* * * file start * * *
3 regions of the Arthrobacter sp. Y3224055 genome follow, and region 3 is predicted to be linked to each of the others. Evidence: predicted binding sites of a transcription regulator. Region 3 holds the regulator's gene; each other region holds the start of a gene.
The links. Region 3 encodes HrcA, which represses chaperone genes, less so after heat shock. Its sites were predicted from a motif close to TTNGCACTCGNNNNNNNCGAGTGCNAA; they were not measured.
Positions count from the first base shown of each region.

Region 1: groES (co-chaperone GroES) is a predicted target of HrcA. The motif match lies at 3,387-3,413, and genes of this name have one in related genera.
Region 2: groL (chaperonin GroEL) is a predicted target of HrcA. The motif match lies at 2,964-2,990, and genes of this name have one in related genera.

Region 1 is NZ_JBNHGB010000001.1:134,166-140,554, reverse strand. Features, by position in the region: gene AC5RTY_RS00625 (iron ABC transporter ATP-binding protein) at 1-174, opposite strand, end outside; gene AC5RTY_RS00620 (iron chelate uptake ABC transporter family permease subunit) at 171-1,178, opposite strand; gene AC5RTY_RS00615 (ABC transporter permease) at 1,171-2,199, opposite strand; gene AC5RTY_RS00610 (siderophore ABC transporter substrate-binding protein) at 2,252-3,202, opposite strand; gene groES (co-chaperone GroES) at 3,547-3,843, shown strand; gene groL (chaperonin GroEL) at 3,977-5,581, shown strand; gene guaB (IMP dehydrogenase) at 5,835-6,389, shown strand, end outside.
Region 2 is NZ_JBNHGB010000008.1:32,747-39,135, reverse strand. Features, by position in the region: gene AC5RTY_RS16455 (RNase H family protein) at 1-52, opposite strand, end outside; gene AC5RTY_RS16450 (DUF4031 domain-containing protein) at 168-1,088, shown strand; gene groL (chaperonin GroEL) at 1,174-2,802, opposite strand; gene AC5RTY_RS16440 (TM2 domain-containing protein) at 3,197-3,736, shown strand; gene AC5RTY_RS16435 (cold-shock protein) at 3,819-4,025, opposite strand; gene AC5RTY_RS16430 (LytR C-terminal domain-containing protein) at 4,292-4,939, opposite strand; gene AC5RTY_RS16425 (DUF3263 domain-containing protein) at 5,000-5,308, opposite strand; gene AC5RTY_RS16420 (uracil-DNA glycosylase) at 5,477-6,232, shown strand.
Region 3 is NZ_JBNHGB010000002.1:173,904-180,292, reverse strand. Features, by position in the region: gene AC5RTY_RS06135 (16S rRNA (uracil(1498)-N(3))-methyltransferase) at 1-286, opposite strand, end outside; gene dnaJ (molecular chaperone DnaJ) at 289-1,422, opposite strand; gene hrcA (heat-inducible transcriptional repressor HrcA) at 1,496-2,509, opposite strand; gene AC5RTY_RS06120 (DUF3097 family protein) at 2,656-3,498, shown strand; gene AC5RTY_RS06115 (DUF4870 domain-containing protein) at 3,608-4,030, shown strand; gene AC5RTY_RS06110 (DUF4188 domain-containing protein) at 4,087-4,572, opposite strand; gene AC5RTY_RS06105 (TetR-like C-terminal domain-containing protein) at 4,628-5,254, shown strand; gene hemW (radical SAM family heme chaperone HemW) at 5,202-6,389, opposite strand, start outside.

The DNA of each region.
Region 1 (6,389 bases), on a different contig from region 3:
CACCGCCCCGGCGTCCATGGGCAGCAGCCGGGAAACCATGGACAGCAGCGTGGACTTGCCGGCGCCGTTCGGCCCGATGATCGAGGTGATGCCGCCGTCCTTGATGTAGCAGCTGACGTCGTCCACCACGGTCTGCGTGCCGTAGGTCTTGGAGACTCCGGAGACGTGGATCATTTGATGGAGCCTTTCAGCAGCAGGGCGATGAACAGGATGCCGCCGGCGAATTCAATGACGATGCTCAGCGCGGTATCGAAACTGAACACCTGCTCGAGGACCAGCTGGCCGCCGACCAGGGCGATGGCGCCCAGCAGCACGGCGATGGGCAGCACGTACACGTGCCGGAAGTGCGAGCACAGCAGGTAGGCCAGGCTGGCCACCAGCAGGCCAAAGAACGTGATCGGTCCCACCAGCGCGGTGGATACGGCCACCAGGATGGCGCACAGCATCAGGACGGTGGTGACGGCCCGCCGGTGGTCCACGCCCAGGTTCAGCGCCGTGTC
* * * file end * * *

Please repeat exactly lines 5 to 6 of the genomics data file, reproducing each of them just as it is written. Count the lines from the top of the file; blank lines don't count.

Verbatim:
Region 2: groL (chaperonin GroEL) is a predicted target of HrcA. The motif match lies at 2,964-2,990, and genes of this name have one in related genera.

Region 1 is NZ_JBNHGB010000001.1:134,166-140,554, reverse strand. Features, by position in the region: gene AC5RTY_RS00625 (iron ABC transporter ATP-binding protein) at 1-174, opposite strand, end outside; gene AC5RTY_RS00620 (iron chelate uptake ABC transporter family permease subunit) at 171-1,178, opposite strand; gene AC5RTY_RS00615 (ABC transporter permease) at 1,171-2,199, opposite strand; gene AC5RTY_RS00610 (siderophore ABC transporter substrate-binding protein) at 2,252-3,202, opposite strand; gene groES (co-chaperone GroES) at 3,547-3,843, shown strand; gene groL (chaperonin GroEL) at 3,977-5,581, shown strand; gene guaB (IMP dehydrogenase) at 5,835-6,389, shown strand, end outside.